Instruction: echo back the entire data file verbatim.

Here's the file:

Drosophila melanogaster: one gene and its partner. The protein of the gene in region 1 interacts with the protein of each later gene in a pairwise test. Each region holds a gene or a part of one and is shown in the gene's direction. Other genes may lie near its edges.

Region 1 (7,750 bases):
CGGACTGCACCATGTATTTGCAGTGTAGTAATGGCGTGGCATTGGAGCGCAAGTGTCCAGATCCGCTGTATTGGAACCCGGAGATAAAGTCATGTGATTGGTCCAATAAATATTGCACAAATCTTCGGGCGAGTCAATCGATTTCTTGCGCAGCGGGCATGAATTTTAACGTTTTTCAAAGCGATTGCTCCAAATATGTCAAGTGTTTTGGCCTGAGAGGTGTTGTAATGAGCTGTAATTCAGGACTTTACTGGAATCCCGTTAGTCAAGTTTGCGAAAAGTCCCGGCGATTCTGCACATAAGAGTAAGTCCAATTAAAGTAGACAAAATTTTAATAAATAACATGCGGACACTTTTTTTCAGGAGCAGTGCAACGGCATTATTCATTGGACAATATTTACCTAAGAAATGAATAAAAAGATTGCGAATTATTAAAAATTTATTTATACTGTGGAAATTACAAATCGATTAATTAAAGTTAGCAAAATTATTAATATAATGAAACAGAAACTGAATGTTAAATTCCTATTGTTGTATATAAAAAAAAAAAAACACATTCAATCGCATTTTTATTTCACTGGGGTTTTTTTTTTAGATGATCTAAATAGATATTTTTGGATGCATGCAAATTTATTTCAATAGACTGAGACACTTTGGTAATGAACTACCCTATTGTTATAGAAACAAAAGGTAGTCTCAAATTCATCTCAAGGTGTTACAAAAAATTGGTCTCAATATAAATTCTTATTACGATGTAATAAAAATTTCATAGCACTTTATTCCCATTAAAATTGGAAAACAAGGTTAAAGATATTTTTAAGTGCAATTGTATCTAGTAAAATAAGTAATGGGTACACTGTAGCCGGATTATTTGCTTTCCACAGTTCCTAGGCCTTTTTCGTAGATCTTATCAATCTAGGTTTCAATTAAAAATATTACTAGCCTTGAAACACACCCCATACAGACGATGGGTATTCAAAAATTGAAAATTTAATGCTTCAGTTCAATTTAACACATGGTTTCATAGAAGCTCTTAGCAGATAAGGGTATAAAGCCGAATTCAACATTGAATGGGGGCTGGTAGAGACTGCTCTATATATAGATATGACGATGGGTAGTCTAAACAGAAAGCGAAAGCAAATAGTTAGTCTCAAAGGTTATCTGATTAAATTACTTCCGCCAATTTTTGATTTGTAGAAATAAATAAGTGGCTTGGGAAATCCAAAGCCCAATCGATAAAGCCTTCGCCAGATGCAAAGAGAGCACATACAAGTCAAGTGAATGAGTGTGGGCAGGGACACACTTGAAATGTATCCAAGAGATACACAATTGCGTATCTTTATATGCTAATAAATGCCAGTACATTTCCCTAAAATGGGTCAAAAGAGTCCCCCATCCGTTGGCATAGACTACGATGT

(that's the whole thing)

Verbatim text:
Drosophila melanogaster: one gene and its partner. The protein of the gene in region 1 interacts with the protein of each later gene in a pairwise test. Each region holds a gene or a part of one and is shown in the gene's direction. Other genes may lie near its edges.

Region 1 (7,750 bases):
CGGACTGCACCATGTATTTGCAGTGTAGTAATGGCGTGGCATTGGAGCGCAAGTGTCCAGATCCGCTGTATTGGAACCCGGAGATAAAGTCATGTGATTGGTCCAATAAATATTGCACAAATCTTCGGGCGAGTCAATCGATTTCTTGCGCAGCGGGCATGAATTTTAACGTTTTTCAAAGCGATTGCTCCAAATATGTCAAGTGTTTTGGCCTGAGAGGTGTTGTAATGAGCTGTAATTCAGGACTTTACTGGAATCCCGTTAGTCAAGTTTGCGAAAAGTCCCGGCGATTCTGCACATAAGAGTAAGTCCAATTAAAGTAGACAAAATTTTAATAAATAACATGCGGACACTTTTTTTCAGGAGCAGTGCAACGGCATTATTCATTGGACAATATTTACCTAAGAAATGAATAAAAAGATTGCGAATTATTAAAAATTTATTTATACTGTGGAAATTACAAATCGATTAATTAAAGTTAGCAAAATTATTAATATAATGAAACAGAAACTGAATGTTAAATTCCTATTGTTGTATATAAAAAAAAAAAAACACATTCAATCGCATTTTTATTTCACTGGGGTTTTTTTTTTAGATGATCTAAATAGATATTTTTGGATGCATGCAAATTTATTTCAATAGACTGAGACACTTTGGTAATGAACTACCCTATTGTTATAGAAACAAAAGGTAGTCTCAAATTCATCTCAAGGTGTTACAAAAAATTGGTCTCAATATAAATTCTTATTACGATGTAATAAAAATTTCATAGCACTTTATTCCCATTAAAATTGGAAAACAAGGTTAAAGATATTTTTAAGTGCAATTGTATCTAGTAAAATAAGTAATGGGTACACTGTAGCCGGATTATTTGCTTTCCACAGTTCCTAGGCCTTTTTCGTAGATCTTATCAATCTAGGTTTCAATTAAAAATATTACTAGCCTTGAAACACACCCCATACAGACGATGGGTATTCAAAAATTGAAAATTTAATGCTTCAGTTCAATTTAACACATGGTTTCATAGAAGCTCTTAGCAGATAAGGGTATAAAGCCGAATTCAACATTGAATGGGGGCTGGTAGAGACTGCTCTATATATAGATATGACGATGGGTAGTCTAAACAGAAAGCGAAAGCAAATAGTTAGTCTCAAAGGTTATCTGATTAAATTACTTCCGCCAATTTTTGATTTGTAGAAATAAATAAGTGGCTTGGGAAATCCAAAGCCCAATCGATAAAGCCTTCGCCAGATGCAAAGAGAGCACATACAAGTCAAGTGAATGAGTGTGGGCAGGGACACACTTGAAATGTATCCAAGAGATACACAATTGCGTATCTTTATATGCTAATAAATGCCAGTACATTTCCCTAAAATGGGTCAAAAGAGTCCCCCATCCGTTGGCATAGACTACGATGT